Here’s How Employees Could Compromise Enterprise Security

by December 14, 2016 0 comments

The enterprise and consumer worlds are merging closer together, with enterprise security teams under increasing pressure to implement the same type of authentication methods typically seen in consumer services, such as fingerprint scanning and iris recognition.

Gemalto today released the findings of its Authentication and Identity Management Index, which revealed that 90 percent of enterprise IT professionals are concerned that employee reuse of personal credentials for work purposes could compromise security. However, with two-thirds (68 percent) saying they would be comfortable allowing employees to use their social media credentials on company resources, Gemalto’s research suggests that personal applications (such as email) are the biggest worry to organizations.

Convergence of Personal and Workplace Identities

Six in ten (62 percent) believed this was the case, with a similar amount (63 percent) revealing they feel security methods designed for consumers provide sufficient protection for enterprises. In fact, over half of the respondents (52 percent) believe it will be just three years before these methods merge completely.

Consumer breaches impacting enterprise security

Identity theft accounts for 64 percent of all data breaches across the globe, and consumer service breaches continue to rise, resulting in almost nine in ten (89 percent) enterprises addressing their access management security policies. Half of the enterprises have implemented extra training (49 percent) to allay their security concerns, 47 percent increased security spend, and 44 percent allocated further resources.

Employee expectations around usability and mobility are affecting how enterprises approach authentication and access management.  Nearly half of respondents stated that they are increasing resources and spending on access management. Deployment rates are also increasing:  62 percent expect to implement strong authentication in two years’ time – up from 51 percent of respondents who said the same thing last year, and nearly 40 percent responded they will implement Cloud SSO or IDaaS within the next two years.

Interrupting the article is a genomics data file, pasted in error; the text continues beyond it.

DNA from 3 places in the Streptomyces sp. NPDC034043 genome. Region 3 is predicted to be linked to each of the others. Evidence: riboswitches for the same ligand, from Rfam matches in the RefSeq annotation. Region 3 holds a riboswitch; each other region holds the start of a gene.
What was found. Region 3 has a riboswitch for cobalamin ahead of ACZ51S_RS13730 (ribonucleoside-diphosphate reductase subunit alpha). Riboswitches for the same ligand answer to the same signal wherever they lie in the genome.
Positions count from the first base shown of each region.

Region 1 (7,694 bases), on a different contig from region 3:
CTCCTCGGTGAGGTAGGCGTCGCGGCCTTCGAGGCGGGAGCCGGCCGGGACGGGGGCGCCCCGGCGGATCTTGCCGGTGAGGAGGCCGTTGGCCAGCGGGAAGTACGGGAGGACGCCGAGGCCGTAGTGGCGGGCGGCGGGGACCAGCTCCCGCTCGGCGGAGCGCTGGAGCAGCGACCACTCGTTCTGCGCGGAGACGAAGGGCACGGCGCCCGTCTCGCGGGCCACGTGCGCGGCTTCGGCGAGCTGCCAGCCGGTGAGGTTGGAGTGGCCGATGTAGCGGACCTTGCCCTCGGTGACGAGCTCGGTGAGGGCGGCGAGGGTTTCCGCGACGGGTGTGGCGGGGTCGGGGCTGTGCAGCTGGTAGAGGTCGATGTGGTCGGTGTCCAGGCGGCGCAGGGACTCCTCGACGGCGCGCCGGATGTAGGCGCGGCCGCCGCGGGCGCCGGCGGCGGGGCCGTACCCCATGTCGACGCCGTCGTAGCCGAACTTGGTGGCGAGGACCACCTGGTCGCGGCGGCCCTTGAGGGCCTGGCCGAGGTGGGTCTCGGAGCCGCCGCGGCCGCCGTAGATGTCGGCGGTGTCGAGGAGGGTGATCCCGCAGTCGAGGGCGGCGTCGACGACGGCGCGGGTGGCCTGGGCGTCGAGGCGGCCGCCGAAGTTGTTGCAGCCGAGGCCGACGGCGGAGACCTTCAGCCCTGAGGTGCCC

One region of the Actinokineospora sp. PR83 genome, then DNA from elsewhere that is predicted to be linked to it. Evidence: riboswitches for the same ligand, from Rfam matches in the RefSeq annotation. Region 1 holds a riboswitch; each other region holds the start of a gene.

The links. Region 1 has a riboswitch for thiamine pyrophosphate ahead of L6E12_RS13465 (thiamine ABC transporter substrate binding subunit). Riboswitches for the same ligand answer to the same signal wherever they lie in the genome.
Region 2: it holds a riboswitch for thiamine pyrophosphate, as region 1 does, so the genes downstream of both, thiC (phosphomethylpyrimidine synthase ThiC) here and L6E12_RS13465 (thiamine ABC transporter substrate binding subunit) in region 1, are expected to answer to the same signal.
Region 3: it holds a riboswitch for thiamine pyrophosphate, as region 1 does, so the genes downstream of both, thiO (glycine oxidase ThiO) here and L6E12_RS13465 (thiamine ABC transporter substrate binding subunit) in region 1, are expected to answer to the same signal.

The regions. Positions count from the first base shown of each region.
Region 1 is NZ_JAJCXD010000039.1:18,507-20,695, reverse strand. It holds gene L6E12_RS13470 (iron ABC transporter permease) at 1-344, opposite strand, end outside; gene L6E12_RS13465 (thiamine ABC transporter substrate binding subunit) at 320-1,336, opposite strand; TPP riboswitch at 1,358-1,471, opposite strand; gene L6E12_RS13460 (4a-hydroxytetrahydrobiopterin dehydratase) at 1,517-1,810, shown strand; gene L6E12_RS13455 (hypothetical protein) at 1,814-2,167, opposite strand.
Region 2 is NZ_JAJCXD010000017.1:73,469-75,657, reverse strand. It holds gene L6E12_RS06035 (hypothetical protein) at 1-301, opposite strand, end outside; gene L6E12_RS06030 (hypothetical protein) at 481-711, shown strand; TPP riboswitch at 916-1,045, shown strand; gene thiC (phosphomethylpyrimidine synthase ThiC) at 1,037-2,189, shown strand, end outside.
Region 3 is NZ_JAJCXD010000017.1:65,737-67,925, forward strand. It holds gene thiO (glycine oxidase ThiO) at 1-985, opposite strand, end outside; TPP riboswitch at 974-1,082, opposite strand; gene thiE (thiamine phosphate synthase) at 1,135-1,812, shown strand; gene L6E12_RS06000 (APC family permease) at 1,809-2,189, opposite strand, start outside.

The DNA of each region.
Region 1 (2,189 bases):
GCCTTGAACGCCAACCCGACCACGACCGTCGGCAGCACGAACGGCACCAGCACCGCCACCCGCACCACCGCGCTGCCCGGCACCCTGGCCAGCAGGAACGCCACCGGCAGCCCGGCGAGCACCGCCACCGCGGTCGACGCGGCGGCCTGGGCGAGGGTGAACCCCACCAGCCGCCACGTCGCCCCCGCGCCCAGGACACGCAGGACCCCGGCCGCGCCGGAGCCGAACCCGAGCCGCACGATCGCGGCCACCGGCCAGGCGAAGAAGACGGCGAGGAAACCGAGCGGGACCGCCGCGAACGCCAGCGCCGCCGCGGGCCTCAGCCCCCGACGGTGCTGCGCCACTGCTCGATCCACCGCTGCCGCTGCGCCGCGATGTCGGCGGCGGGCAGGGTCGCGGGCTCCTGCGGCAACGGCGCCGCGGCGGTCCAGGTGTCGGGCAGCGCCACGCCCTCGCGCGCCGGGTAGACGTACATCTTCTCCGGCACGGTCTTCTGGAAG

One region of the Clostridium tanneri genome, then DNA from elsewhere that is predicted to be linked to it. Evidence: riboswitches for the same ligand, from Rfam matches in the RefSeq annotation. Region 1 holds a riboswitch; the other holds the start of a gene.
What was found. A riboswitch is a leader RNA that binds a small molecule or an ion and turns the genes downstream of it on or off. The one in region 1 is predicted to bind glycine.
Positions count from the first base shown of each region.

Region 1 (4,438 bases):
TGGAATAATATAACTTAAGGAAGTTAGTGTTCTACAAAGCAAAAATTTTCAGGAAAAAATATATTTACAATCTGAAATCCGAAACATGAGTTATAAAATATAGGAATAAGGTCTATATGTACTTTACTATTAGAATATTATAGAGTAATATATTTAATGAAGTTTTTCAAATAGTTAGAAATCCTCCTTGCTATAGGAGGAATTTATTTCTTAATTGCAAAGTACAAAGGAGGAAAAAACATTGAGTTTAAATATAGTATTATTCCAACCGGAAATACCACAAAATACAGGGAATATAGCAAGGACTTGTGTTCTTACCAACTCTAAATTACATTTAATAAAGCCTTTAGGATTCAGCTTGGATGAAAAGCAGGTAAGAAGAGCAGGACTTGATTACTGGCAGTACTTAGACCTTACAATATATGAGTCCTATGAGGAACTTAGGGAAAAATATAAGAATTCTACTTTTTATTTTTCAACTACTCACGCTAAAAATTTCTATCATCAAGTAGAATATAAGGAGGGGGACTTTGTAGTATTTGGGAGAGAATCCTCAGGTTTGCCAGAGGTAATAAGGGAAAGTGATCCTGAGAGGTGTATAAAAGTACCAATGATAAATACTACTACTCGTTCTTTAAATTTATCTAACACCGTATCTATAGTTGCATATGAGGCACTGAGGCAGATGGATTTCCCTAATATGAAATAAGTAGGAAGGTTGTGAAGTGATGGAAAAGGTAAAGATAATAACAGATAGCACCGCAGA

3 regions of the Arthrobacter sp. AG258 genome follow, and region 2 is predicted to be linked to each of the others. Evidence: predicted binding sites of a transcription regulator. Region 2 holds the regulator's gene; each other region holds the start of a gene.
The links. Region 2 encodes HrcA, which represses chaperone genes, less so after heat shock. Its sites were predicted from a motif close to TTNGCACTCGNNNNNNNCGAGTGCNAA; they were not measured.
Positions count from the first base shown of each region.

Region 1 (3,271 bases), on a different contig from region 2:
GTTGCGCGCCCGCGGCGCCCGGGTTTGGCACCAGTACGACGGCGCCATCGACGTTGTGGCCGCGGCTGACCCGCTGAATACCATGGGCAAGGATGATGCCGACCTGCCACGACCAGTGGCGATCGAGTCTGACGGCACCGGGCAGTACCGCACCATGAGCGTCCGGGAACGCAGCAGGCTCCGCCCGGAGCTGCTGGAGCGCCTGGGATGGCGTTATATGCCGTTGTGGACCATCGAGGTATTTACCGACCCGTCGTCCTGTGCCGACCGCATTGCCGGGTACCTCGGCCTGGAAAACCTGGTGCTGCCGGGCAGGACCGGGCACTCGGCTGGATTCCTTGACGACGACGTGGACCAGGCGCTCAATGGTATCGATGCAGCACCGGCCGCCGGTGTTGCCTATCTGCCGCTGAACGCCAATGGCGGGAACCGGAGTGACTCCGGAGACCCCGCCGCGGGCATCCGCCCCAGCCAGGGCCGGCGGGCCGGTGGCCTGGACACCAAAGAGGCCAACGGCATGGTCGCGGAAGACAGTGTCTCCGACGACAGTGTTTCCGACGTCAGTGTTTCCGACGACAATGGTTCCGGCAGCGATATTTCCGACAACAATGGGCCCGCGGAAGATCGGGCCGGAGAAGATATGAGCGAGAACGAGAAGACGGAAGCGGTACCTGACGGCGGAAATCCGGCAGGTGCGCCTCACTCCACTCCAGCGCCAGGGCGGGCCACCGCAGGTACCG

Enterprises are clearly seeing the benefits, with over nine in ten (94 percent) using two-factor authentication to protect at least one application and nearly all respondents (96 percent) expecting to use it at some point in the future.

Mobility security still a challenge

As more enterprises become mobile, the challenges in protecting resources while increasing flexibility for employees working on the move increases. Despite an increasing amount of businesses enabling mobile working, a third (35 percent) completely restricted employees from accessing company resources via mobile devices and nine in ten (91 percent) are at least part-restricting access to resources. This is backed up as half of businesses (50 percent) admit security is one of their biggest concerns to increasing user mobility.

In order to protect themselves against threats from increased mobility, enterprises are still most likely to be using usernames and passwords – two-thirds of users at respondents’ organizations are using this authentication method, on average. Currently, 37 percent of users at respondents’ organizations are required to use two-factor authentication to access corporate resources from mobile devices, on average. However, like the rise for access while in the office, on average, respondents believe this will increase to over half (56 percent) in two years’ time.

“From credential sharing to authentication practices, it’s clear that consumer trends are having a big impact on enterprise security,” said François Lasnier, Senior Vice President, Identity Protection at Gemalto. “But businesses need to make sure their data isn’t compromised by bad personal habits. It’s encouraging to see the deployment of two-factor authentication methods on the rise, and increased awareness for cloud access management, as these are the most effective solutions for businesses to secure cloud resources and protect against internal and external threats.”

For IT leaders, it’s important that they keep pushing for security to be a priority at the board level, and ensure that it’s front of mind for everyone in an organization.

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